See which communities won awards »
Don't miss these upcoming rapid
re-housing webinars!

Making Rapid Re-Housing Part of Your System
Feb. 8 at 1 p.m. ET

Learn the critical elements of an effective homeless system, including the role of rapid re-housing and how to scale the intervention.

Rapidly Re-Housing Households with Zero Income
Feb. 14 at 1 p.m. ET

Re-housing individuals and families without an earned income is possible. Experts will share how programs Dayton, OH and Washington, DC have found success and how you can apply lessons-learned in your community.
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USICH releases A National Vision for Ending Youth Homelessness
The United States Interagency Council on Homelessness has released Criteria and Benchmarks for Achieving the Goal of Ending Youth Homelessness a guide for communities. This resource will help communities get a full picture of their response to youth homelessness and determine whether or not they are reaching their goals.
Access the guide »
413 youth housed in 100 days
Austin, Cleveland and Los Angeles have completed their 100-Day Challenges to End Youth Homelessness and each city exceeded their housing goals!

With support from the Rapid Results Institute, these communities experimented with innovative solutions to house as many youth as possible during the 100 days.
Check out their success »
Information tables still available for february conference in houston
If you’re interested in purchasing an information table to showcase your organization or personal work at the 2017 National Conference on Ending Family and Youth Homelessness please contact Michelle Fantone as soon as possible.
Get in touch »
hill update
Carson talks homelessness during Nomination hearing
Dr. Benjamin Carson said it is important to continue working to build strong partnerships with counties and cities through the Continuums of Care during his nomination hearing for Secretary of the U.S. Department Housing and Urban Development.

Carson explained how his own experience of housing insecurity has informed his views, and he emphasized the importance of taking a holistic approach and committed to working across silos if confirmed.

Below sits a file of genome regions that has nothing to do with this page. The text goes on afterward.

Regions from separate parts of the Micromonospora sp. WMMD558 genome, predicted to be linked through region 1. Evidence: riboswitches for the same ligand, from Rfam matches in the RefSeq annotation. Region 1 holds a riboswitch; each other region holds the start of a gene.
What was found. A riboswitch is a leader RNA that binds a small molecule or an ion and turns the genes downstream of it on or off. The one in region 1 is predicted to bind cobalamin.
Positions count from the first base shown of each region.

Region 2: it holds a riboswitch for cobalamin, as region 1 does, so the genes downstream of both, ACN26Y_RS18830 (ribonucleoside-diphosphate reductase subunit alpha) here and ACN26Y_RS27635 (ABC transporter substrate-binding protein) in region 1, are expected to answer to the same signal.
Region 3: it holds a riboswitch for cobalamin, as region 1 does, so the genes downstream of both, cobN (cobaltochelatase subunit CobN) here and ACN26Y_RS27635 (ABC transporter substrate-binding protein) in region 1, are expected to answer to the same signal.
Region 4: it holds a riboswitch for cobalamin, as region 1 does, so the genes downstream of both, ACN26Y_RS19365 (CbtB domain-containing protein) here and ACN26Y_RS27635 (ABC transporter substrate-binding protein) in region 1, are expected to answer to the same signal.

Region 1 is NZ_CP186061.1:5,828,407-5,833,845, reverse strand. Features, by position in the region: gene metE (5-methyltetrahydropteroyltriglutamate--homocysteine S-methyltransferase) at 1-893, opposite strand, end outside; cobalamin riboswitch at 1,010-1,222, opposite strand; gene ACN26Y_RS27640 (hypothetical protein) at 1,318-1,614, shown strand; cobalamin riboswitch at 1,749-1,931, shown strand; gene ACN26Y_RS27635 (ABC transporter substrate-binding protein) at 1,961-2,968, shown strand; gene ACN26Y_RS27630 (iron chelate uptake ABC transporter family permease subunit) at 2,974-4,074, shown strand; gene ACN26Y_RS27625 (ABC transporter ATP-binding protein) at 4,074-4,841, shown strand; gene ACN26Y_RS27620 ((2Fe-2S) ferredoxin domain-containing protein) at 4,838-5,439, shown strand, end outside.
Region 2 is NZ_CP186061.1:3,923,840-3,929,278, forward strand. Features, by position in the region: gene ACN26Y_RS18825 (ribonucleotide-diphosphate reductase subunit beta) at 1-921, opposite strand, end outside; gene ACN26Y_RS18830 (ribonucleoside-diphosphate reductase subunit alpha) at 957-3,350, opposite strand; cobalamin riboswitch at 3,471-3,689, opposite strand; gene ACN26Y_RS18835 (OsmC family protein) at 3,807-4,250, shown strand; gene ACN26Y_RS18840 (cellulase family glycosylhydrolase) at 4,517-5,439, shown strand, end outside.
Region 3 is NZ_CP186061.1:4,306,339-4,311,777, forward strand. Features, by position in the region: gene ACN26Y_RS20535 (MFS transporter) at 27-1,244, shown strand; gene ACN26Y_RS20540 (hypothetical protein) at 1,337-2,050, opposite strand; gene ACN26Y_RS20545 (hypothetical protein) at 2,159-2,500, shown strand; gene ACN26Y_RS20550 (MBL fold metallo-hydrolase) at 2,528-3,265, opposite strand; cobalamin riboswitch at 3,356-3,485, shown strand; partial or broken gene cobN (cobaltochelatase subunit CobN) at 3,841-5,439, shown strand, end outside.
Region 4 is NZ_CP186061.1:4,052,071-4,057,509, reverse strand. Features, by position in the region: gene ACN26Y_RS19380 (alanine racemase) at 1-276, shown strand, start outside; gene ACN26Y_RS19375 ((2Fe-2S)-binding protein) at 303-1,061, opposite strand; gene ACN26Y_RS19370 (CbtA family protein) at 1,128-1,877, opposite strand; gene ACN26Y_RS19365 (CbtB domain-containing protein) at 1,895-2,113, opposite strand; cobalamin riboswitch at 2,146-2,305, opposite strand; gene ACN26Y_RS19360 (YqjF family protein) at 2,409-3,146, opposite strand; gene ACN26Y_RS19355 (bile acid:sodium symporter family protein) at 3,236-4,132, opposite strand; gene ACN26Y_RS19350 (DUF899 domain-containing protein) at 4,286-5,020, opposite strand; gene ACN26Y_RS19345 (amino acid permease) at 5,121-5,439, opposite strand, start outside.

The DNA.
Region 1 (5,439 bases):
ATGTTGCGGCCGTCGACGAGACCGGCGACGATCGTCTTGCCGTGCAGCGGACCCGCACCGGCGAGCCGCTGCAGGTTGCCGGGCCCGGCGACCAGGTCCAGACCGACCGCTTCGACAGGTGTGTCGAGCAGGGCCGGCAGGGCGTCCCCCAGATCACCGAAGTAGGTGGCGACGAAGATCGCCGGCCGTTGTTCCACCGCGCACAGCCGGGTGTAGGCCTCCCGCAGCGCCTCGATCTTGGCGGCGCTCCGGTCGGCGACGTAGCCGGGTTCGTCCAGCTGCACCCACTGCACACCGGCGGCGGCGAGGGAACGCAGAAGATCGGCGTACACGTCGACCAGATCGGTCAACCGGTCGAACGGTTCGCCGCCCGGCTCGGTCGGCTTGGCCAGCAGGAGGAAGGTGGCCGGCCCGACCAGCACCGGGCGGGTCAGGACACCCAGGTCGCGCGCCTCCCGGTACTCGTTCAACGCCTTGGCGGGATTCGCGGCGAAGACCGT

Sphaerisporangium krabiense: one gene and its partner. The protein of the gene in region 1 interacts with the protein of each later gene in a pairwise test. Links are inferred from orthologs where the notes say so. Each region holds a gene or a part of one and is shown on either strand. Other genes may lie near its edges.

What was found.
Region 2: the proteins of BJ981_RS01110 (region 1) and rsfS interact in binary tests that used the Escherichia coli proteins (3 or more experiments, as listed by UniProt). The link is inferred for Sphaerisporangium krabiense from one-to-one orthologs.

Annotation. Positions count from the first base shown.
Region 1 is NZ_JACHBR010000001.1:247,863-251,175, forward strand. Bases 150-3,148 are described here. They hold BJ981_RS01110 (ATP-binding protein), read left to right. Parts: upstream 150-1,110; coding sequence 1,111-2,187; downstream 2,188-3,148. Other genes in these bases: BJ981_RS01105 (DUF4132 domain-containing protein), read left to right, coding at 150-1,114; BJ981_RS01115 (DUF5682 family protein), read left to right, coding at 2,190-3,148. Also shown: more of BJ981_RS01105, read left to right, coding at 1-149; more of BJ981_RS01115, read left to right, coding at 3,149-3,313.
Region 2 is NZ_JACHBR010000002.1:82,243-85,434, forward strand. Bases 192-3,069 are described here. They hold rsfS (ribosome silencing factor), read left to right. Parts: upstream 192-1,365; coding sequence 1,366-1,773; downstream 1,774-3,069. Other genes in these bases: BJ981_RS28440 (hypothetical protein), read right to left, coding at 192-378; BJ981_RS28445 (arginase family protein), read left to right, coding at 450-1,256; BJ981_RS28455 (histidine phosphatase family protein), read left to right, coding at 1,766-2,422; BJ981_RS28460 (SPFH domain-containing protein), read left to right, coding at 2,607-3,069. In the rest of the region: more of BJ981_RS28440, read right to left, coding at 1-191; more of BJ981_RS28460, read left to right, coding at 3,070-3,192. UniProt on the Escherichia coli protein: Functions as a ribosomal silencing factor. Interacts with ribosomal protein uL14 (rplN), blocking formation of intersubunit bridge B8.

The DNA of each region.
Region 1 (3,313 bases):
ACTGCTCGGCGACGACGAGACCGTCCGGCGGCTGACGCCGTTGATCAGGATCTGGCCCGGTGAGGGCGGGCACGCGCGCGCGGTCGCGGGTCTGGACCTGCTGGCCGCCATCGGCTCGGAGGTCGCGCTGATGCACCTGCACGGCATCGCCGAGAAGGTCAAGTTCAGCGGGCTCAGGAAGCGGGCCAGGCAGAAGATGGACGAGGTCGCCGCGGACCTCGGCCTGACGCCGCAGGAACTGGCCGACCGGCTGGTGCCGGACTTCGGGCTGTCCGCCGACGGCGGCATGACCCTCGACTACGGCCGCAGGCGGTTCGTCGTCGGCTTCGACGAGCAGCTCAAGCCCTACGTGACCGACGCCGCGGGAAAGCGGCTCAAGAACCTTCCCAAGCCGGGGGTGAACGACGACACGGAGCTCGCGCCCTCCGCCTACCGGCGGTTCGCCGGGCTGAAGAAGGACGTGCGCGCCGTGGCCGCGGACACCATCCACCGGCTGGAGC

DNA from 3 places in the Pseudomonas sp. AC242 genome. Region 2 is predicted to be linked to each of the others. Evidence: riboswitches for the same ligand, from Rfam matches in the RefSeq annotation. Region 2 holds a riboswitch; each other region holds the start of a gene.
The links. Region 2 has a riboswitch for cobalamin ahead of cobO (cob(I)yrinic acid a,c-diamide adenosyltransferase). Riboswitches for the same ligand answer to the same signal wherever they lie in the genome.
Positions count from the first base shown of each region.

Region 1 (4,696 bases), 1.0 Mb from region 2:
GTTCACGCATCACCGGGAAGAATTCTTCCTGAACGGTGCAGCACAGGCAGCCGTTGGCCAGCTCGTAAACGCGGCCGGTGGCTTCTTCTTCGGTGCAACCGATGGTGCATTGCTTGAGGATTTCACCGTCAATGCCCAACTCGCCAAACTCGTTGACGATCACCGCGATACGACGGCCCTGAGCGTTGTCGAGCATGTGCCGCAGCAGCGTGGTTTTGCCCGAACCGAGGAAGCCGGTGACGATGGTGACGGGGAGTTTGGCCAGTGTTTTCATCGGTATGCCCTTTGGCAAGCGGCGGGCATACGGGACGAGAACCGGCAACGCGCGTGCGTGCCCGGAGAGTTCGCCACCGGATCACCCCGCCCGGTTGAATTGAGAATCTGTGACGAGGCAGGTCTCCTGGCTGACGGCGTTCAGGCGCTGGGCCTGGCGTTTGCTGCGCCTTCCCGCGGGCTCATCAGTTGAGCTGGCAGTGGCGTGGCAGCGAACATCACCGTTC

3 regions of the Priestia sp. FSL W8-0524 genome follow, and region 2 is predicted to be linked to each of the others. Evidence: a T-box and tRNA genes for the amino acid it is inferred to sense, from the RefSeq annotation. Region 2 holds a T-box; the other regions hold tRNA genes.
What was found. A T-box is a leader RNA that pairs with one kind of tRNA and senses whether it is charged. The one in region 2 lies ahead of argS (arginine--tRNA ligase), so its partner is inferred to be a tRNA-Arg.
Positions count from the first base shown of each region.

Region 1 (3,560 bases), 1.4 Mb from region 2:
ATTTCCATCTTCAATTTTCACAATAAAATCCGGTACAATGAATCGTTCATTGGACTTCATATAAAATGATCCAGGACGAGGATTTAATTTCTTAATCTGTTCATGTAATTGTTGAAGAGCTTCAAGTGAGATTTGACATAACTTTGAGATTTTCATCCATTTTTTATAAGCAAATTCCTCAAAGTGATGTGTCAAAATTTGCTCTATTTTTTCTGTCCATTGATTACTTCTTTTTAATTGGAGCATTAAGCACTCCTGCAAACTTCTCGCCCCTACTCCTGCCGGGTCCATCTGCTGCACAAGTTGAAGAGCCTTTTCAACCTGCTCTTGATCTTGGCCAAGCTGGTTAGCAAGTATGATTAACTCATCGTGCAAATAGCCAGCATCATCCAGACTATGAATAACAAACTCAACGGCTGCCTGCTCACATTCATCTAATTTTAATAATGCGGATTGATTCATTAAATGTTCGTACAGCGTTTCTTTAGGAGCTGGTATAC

View the full hearing »
from the blog
Ending Homelessness Today
the official blog of the national alliance to end homelessness
Engaging Philanthropy in Ending Homelessness
by Jen Saunders and Guest Blogger Jason D. Alexander, Principal, Capacity for Change, LLC
What resources are available to communities to support rapid re-housing (RRH)? While there are a lot sources of funding available, communities are often unsure of how to get started. In particular, developing a pool of flexible private dollars to support RRH can be critical to supporting aspects of the program that cannot be funded through federal and local funding. Here are some ways local communities have worked with philanthropy to raise funds to support RRH.
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Making Rapid Re-Housing the System Focus in Mercer County
by Guest blogger, Marygrace Billek, Mercer County Department of Human Services
The advent of the Homeless Emergency Assistance and Rapid Transition to Housing (HEARTH) Act and the birth of rapid re-housing was a sea change for Mercer County NJ. Mercer was known throughout the state as the county that worked well together.
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Where to Find New Funding for Rapid Re-Housing
by Steve Berg
Many communities are experiencing the benefits of rapid re-housing. Yet there are still more people who are homeless and need the services. If you need more housing, you need more financial resources – where can you find new resources?
comments » | Like Where to Find New Funding for Rapid Re-Housing on Facebook Google Plus One Button share on Twitter